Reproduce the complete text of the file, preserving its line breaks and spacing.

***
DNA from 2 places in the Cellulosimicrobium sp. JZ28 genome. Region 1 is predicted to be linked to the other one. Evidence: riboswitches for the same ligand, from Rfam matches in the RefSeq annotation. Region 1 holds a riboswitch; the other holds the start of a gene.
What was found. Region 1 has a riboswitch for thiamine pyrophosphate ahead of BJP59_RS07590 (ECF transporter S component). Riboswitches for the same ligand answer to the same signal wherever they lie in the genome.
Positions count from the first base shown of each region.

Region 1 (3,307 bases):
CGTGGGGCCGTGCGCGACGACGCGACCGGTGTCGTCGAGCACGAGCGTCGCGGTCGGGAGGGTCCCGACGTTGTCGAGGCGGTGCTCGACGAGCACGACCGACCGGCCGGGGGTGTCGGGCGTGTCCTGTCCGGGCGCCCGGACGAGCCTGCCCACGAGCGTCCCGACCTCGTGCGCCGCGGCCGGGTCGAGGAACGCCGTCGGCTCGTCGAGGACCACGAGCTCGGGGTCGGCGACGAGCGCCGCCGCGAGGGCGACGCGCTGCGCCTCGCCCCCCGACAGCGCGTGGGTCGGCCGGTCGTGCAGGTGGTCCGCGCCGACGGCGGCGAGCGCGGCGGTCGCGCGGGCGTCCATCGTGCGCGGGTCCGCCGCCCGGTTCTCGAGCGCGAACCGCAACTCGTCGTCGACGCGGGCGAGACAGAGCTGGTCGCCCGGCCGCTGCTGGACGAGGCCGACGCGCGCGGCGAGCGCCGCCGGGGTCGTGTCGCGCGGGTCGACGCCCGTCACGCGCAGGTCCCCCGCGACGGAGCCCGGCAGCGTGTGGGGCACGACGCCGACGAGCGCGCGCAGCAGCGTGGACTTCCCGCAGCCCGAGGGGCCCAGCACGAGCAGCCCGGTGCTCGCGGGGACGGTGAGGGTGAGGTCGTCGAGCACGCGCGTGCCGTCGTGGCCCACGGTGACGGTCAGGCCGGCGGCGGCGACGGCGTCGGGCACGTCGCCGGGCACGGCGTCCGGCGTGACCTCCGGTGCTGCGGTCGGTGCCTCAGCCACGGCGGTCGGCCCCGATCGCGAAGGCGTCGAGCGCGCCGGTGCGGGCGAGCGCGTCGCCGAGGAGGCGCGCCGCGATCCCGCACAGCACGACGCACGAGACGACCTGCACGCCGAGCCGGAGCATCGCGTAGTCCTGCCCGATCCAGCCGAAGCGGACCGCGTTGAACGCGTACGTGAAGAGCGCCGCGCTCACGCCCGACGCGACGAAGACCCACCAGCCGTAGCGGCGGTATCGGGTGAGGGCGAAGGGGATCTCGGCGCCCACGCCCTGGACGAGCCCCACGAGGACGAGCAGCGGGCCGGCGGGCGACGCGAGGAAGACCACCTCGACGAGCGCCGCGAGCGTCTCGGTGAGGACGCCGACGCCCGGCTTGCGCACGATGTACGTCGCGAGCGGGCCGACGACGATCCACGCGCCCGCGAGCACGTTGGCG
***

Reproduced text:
DNA from 2 places in the Cellulosimicrobium sp. JZ28 genome. Region 1 is predicted to be linked to the other one. Evidence: riboswitches for the same ligand, from Rfam matches in the RefSeq annotation. Region 1 holds a riboswitch; the other holds the start of a gene.
What was found. Region 1 has a riboswitch for thiamine pyrophosphate ahead of BJP59_RS07590 (ECF transporter S component). Riboswitches for the same ligand answer to the same signal wherever they lie in the genome.
Positions count from the first base shown of each region.

Region 1 (3,307 bases):
CGTGGGGCCGTGCGCGACGACGCGACCGGTGTCGTCGAGCACGAGCGTCGCGGTCGGGAGGGTCCCGACGTTGTCGAGGCGGTGCTCGACGAGCACGACCGACCGGCCGGGGGTGTCGGGCGTGTCCTGTCCGGGCGCCCGGACGAGCCTGCCCACGAGCGTCCCGACCTCGTGCGCCGCGGCCGGGTCGAGGAACGCCGTCGGCTCGTCGAGGACCACGAGCTCGGGGTCGGCGACGAGCGCCGCCGCGAGGGCGACGCGCTGCGCCTCGCCCCCCGACAGCGCGTGGGTCGGCCGGTCGTGCAGGTGGTCCGCGCCGACGGCGGCGAGCGCGGCGGTCGCGCGGGCGTCCATCGTGCGCGGGTCCGCCGCCCGGTTCTCGAGCGCGAACCGCAACTCGTCGTCGACGCGGGCGAGACAGAGCTGGTCGCCCGGCCGCTGCTGGACGAGGCCGACGCGCGCGGCGAGCGCCGCCGGGGTCGTGTCGCGCGGGTCGACGCCCGTCACGCGCAGGTCCCCCGCGACGGAGCCCGGCAGCGTGTGGGGCACGACGCCGACGAGCGCGCGCAGCAGCGTGGACTTCCCGCAGCCCGAGGGGCCCAGCACGAGCAGCCCGGTGCTCGCGGGGACGGTGAGGGTGAGGTCGTCGAGCACGCGCGTGCCGTCGTGGCCCACGGTGACGGTCAGGCCGGCGGCGGCGACGGCGTCGGGCACGTCGCCGGGCACGGCGTCCGGCGTGACCTCCGGTGCTGCGGTCGGTGCCTCAGCCACGGCGGTCGGCCCCGATCGCGAAGGCGTCGAGCGCGCCGGTGCGGGCGAGCGCGTCGCCGAGGAGGCGCGCCGCGATCCCGCACAGCACGACGCACGAGACGACCTGCACGCCGAGCCGGAGCATCGCGTAGTCCTGCCCGATCCAGCCGAAGCGGACCGCGTTGAACGCGTACGTGAAGAGCGCCGCGCTCACGCCCGACGCGACGAAGACCCACCAGCCGTAGCGGCGGTATCGGGTGAGGGCGAAGGGGATCTCGGCGCCCACGCCCTGGACGAGCCCCACGAGGACGAGCAGCGGGCCGGCGGGCGACGCGAGGAAGACCACCTCGACGAGCGCCGCGAGCGTCTCGGTGAGGACGCCGACGCCCGGCTTGCGCACGATGTACGTCGCGAGCGGGCCGACGACGATCCACGCGCCCGCGAGCACGTTGGCG